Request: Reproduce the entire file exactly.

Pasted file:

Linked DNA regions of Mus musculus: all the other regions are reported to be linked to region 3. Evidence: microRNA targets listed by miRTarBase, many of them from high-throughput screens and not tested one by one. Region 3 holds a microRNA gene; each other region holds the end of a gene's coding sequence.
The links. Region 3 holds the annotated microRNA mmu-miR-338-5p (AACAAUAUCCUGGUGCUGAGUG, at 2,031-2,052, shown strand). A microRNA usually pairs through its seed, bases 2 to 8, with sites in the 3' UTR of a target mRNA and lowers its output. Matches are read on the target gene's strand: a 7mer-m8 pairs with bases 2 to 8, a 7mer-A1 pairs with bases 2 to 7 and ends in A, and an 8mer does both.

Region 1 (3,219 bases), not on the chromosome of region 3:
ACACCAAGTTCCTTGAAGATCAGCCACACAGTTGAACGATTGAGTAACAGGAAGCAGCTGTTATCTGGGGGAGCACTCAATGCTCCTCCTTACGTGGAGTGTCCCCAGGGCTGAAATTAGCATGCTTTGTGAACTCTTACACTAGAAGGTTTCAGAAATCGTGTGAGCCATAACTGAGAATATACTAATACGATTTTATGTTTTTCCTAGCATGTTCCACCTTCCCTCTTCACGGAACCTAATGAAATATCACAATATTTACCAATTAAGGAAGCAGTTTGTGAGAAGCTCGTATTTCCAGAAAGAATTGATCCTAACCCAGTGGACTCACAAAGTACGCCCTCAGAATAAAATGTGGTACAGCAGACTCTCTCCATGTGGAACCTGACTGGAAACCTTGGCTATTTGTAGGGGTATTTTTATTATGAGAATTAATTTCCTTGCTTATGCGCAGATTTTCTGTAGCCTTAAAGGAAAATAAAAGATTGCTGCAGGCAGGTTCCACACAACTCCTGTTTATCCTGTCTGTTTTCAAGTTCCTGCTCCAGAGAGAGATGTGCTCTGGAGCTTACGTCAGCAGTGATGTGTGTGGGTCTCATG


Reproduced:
Linked DNA regions of Mus musculus: all the other regions are reported to be linked to region 3. Evidence: microRNA targets listed by miRTarBase, many of them from high-throughput screens and not tested one by one. Region 3 holds a microRNA gene; each other region holds the end of a gene's coding sequence.
The links. Region 3 holds the annotated microRNA mmu-miR-338-5p (AACAAUAUCCUGGUGCUGAGUG, at 2,031-2,052, shown strand). A microRNA usually pairs through its seed, bases 2 to 8, with sites in the 3' UTR of a target mRNA and lowers its output. Matches are read on the target gene's strand: a 7mer-m8 pairs with bases 2 to 8, a 7mer-A1 pairs with bases 2 to 7 and ends in A, and an 8mer does both.

Region 1 (3,219 bases), not on the chromosome of region 3:
ACACCAAGTTCCTTGAAGATCAGCCACACAGTTGAACGATTGAGTAACAGGAAGCAGCTGTTATCTGGGGGAGCACTCAATGCTCCTCCTTACGTGGAGTGTCCCCAGGGCTGAAATTAGCATGCTTTGTGAACTCTTACACTAGAAGGTTTCAGAAATCGTGTGAGCCATAACTGAGAATATACTAATACGATTTTATGTTTTTCCTAGCATGTTCCACCTTCCCTCTTCACGGAACCTAATGAAATATCACAATATTTACCAATTAAGGAAGCAGTTTGTGAGAAGCTCGTATTTCCAGAAAGAATTGATCCTAACCCAGTGGACTCACAAAGTACGCCCTCAGAATAAAATGTGGTACAGCAGACTCTCTCCATGTGGAACCTGACTGGAAACCTTGGCTATTTGTAGGGGTATTTTTATTATGAGAATTAATTTCCTTGCTTATGCGCAGATTTTCTGTAGCCTTAAAGGAAAATAAAAGATTGCTGCAGGCAGGTTCCACACAACTCCTGTTTATCCTGTCTGTTTTCAAGTTCCTGCTCCAGAGAGAGATGTGCTCTGGAGCTTACGTCAGCAGTGATGTGTGTGGGTCTCATG